American Muslims also bear the brunt of being linked to international acts of extremism that are purportedly committed by Muslims. They are the only community that are charged with explaining, interpreting and condemning the acts of other Muslims, irrespective of the underlying complexities of the issues that cause such action. The constant connection of American Muslim with broader geopolitical events contributes to the anti-Muslim sentiment directed at the American Muslim community.
The American Muslim community is approximately 3.3 million, or about 1% of the total population. Muslims in the United States tend to have comparable income spectra to the broader society and attain higher education levels than the national average. Since 9/11 American Muslims have gained a heightened awareness of the importance of political activity. In light of legislation that targets the community, such as the USA Patriot Act, and increased surveillance of Muslim spaces, American Muslims have intensified their efforts to register the community to vote and to become better informed about issues and politicians who impact the community and its needs.
Given its relatively small size and its diffuse presence throughout the country, the American Muslim community may be energized, motivated and active but it still occupies a marginal presence in the country’s civic and political space. American Muslims in the aggregate are far behind the other demographic groups that make a difference in the public landscape, e.g. Hispanics, LGBTQ and women, in the amount of social and political capital they wield. Despite its relative prosperity and access to resources, the amount of political and influence lags well behind other groups that are similarly situated. At the same time, Muslims are continuously confronted with offering explanations of a variety of complex topics and issues, in response particularly to media coverage of those subjects. This has compelled Muslims to become ͞experts͟ in theology, philosophy, law, economics, politics and culture, an unfair and unreasonable expectation for any community.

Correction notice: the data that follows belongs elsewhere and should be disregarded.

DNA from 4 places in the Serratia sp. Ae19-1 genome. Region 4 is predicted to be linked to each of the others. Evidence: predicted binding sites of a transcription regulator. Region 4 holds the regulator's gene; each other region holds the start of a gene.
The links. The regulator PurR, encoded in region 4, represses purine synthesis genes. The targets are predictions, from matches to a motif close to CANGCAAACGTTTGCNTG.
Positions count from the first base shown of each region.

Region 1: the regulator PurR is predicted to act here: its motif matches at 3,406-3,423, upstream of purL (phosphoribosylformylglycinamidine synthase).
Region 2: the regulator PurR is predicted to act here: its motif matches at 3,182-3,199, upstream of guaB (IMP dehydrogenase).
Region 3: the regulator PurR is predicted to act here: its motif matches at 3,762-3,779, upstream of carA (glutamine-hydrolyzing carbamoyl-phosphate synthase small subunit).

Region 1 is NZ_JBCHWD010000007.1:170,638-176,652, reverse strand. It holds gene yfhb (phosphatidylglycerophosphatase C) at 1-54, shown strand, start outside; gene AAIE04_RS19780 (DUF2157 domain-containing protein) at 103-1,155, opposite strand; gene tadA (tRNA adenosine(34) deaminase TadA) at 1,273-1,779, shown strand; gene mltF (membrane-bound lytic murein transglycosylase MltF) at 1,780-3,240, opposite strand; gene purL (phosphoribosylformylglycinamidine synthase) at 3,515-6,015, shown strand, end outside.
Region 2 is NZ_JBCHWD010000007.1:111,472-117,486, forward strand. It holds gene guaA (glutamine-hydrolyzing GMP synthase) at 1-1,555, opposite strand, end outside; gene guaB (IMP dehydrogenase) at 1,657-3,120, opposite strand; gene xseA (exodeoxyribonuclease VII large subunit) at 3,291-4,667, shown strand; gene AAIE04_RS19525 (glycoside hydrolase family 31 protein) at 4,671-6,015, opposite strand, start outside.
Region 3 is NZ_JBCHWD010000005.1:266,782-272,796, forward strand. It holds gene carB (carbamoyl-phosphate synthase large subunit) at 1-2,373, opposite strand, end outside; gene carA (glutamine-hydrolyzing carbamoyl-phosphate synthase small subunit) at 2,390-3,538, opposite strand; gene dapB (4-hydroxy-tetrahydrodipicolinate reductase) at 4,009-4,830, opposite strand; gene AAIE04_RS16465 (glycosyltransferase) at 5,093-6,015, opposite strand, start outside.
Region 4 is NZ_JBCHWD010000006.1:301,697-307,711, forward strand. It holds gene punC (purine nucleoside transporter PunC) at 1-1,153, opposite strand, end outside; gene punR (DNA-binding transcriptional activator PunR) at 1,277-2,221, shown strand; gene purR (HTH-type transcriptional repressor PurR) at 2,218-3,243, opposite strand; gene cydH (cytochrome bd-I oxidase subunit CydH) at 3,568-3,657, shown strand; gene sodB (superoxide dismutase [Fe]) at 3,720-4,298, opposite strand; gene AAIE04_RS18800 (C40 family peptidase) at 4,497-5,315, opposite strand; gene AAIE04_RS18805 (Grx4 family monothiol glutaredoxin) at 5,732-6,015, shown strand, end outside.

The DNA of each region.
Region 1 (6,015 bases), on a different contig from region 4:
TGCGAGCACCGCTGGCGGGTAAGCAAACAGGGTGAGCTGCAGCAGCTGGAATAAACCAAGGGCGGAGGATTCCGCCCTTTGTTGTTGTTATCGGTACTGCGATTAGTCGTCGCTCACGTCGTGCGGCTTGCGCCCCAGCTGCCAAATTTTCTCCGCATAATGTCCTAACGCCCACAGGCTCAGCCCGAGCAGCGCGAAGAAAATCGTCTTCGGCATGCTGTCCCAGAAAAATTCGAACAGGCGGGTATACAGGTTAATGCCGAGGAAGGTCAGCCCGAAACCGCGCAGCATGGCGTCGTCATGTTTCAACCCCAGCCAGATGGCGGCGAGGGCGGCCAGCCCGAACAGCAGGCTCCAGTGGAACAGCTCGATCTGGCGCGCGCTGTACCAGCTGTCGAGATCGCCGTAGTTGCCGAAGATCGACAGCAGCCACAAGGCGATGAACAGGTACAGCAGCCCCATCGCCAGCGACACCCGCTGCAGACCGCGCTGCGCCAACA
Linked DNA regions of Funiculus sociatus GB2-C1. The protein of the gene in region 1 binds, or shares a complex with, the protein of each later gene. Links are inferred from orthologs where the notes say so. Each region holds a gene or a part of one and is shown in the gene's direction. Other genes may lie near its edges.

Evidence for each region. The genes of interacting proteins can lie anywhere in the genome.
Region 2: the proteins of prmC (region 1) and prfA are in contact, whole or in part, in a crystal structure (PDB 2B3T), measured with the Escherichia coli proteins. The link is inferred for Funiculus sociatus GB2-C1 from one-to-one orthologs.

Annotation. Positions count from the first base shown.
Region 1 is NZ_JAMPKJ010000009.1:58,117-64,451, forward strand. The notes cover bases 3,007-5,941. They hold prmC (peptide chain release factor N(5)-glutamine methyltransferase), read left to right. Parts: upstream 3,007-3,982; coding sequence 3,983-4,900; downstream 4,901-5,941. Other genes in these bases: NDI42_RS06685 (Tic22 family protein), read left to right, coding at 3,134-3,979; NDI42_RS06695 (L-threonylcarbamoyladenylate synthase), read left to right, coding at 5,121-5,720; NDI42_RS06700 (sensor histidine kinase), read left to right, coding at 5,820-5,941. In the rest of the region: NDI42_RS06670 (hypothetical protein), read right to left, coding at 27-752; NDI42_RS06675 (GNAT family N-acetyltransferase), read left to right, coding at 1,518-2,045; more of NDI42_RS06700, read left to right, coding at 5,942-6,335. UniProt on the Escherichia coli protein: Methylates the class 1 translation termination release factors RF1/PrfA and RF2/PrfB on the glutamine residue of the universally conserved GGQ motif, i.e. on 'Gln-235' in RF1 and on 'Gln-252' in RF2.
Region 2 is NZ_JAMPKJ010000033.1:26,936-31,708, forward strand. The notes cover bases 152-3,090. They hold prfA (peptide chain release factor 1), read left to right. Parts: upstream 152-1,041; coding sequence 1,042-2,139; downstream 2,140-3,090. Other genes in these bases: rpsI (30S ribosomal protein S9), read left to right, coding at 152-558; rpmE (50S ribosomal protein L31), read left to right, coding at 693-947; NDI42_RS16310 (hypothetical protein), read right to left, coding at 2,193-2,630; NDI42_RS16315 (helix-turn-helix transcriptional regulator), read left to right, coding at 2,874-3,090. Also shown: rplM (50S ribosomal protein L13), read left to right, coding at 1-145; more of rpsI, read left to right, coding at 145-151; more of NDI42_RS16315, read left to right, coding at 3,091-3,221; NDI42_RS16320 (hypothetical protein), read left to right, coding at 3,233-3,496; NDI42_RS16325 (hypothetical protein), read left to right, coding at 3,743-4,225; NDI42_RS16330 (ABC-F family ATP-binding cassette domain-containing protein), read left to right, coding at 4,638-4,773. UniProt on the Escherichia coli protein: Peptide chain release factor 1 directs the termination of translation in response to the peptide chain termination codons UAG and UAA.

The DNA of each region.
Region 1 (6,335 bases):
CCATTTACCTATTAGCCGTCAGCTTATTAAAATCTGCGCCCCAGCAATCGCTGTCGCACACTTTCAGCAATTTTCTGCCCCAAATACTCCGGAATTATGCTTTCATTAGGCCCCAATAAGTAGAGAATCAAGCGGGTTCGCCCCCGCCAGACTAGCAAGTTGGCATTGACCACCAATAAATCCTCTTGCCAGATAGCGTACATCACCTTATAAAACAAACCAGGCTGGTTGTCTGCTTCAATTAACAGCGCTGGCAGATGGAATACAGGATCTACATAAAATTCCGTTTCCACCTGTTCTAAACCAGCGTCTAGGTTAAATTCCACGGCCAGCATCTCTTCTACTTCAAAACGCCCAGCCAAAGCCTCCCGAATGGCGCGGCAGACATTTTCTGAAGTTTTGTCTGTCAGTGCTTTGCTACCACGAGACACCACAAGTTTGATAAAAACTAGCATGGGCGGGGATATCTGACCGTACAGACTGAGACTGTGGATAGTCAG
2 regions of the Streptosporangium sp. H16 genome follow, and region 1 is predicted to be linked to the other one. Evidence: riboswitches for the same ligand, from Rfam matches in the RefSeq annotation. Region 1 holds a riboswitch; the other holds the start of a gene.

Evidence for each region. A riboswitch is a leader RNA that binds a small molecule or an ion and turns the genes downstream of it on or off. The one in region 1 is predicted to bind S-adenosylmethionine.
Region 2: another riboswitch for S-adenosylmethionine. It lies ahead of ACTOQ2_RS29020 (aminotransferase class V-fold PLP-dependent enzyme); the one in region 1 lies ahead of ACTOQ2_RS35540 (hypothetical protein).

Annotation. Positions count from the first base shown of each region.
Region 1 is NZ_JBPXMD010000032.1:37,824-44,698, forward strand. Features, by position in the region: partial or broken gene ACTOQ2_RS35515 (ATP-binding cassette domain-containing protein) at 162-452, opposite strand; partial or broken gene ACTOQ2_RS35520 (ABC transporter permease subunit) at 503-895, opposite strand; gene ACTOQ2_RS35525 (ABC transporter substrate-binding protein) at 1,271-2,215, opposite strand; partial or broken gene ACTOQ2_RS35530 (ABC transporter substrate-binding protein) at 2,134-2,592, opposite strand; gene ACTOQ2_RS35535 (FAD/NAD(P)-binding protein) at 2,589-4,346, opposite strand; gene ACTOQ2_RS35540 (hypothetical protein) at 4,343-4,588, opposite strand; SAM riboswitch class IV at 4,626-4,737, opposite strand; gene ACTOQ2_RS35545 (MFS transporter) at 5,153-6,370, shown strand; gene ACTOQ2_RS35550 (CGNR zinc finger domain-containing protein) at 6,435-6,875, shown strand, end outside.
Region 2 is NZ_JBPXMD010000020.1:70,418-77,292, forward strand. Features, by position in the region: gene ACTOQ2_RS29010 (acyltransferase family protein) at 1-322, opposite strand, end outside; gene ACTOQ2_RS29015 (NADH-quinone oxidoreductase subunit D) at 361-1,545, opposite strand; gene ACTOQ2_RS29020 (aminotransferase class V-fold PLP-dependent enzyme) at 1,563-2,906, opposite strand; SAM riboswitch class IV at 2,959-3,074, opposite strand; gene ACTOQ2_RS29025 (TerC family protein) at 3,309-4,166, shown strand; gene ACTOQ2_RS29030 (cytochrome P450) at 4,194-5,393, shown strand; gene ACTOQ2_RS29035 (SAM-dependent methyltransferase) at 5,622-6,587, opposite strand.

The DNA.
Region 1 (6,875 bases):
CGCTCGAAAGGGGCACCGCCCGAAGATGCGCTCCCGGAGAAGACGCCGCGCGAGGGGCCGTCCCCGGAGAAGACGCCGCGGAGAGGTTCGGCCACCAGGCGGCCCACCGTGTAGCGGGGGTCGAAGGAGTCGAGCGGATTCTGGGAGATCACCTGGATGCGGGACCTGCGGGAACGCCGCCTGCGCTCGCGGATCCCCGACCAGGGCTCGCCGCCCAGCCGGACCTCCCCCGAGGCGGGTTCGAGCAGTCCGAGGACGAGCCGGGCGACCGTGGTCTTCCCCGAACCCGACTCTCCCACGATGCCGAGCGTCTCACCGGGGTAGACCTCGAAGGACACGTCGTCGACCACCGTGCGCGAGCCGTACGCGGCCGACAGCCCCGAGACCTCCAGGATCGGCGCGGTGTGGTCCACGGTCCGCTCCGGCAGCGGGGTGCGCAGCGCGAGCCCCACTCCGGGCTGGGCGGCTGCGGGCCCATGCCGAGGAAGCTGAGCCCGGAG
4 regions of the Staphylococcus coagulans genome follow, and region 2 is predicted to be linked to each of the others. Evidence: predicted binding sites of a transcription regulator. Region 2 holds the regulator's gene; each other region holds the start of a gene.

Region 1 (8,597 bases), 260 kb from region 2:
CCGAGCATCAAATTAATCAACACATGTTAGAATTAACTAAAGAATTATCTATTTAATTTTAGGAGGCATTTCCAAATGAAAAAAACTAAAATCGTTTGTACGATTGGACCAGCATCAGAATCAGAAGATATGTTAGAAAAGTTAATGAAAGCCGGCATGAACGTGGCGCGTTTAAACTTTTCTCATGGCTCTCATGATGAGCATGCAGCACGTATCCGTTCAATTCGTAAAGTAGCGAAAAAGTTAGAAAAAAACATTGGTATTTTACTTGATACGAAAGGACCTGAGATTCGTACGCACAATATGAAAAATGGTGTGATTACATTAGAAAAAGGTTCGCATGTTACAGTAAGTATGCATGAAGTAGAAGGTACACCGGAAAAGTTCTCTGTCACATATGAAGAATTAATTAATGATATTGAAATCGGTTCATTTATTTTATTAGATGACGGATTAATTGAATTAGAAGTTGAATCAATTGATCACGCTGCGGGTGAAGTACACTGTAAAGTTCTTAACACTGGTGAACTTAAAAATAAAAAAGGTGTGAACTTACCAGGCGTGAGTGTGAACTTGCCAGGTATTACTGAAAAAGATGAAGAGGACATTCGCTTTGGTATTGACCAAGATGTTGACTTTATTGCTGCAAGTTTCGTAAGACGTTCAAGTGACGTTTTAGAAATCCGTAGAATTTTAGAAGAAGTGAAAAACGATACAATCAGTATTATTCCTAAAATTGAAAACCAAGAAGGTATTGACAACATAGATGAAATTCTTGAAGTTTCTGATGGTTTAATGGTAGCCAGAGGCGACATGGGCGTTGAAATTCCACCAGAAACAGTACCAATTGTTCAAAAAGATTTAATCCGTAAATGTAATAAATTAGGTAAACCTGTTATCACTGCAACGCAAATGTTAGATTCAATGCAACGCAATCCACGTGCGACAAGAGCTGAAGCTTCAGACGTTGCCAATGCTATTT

Anti-Muslim rhetoric is not confined to the private sector. In fact, the toxic statements made by politicians, opinion makers and other public voices contributes to the acceptability of Islamophobia by Americans who feel that the discrimination of American Muslims is not only legitimate, but even a patriotic duty. Since 2008, a steady stream of candidates has made anti-Muslim rhetoric a significant component of their electoral dialogue. They have exploited the public’s pre-existing fear and/or misinformation of the Muslim community or manipulated bigotry that paints the entire American Muslim community as a monolithic threat, despite no statistical evidence to support any such attitudes.
The consequences have been to see a continuing decline in positive public sentiment about Muslims, a group now seen as the least liked religious group in the country, at par with atheists. In addition, public support for travel bans, curbs on Muslim immigration and even added, targeted surveillance of Muslims is troublingly strong and vocal.
Some Americans invoke the political marginalization of American Muslims as a validation for the exercise of their own prejudices and discrimination. Muslims are routinely subject to taunts, bullying, harassment at the workplace and a host of other bigoted activity.
Anti-Sharia legislation has been attempted in over 30 states across the country. While these bills tend to fail as a result of being unconstitutional, they continue to be a popular device for Islamophobic politicians to demonstrate to their constituents their purported vigilance in the face of an alleged threat. At the same time, politicians who sponsor anti-Sharia legislation are 80% more likely to sponsor legislation that targets other demographic groups based upon their race, immigration status, gender, sexual orientation or union membership. Such laws affect voter access to the polls, women’s access to reproductive healthcare and LGBTQ marriage and adoption rights. This process demonstrates definitively that American Muslims are one of many groups targeted and marginalized.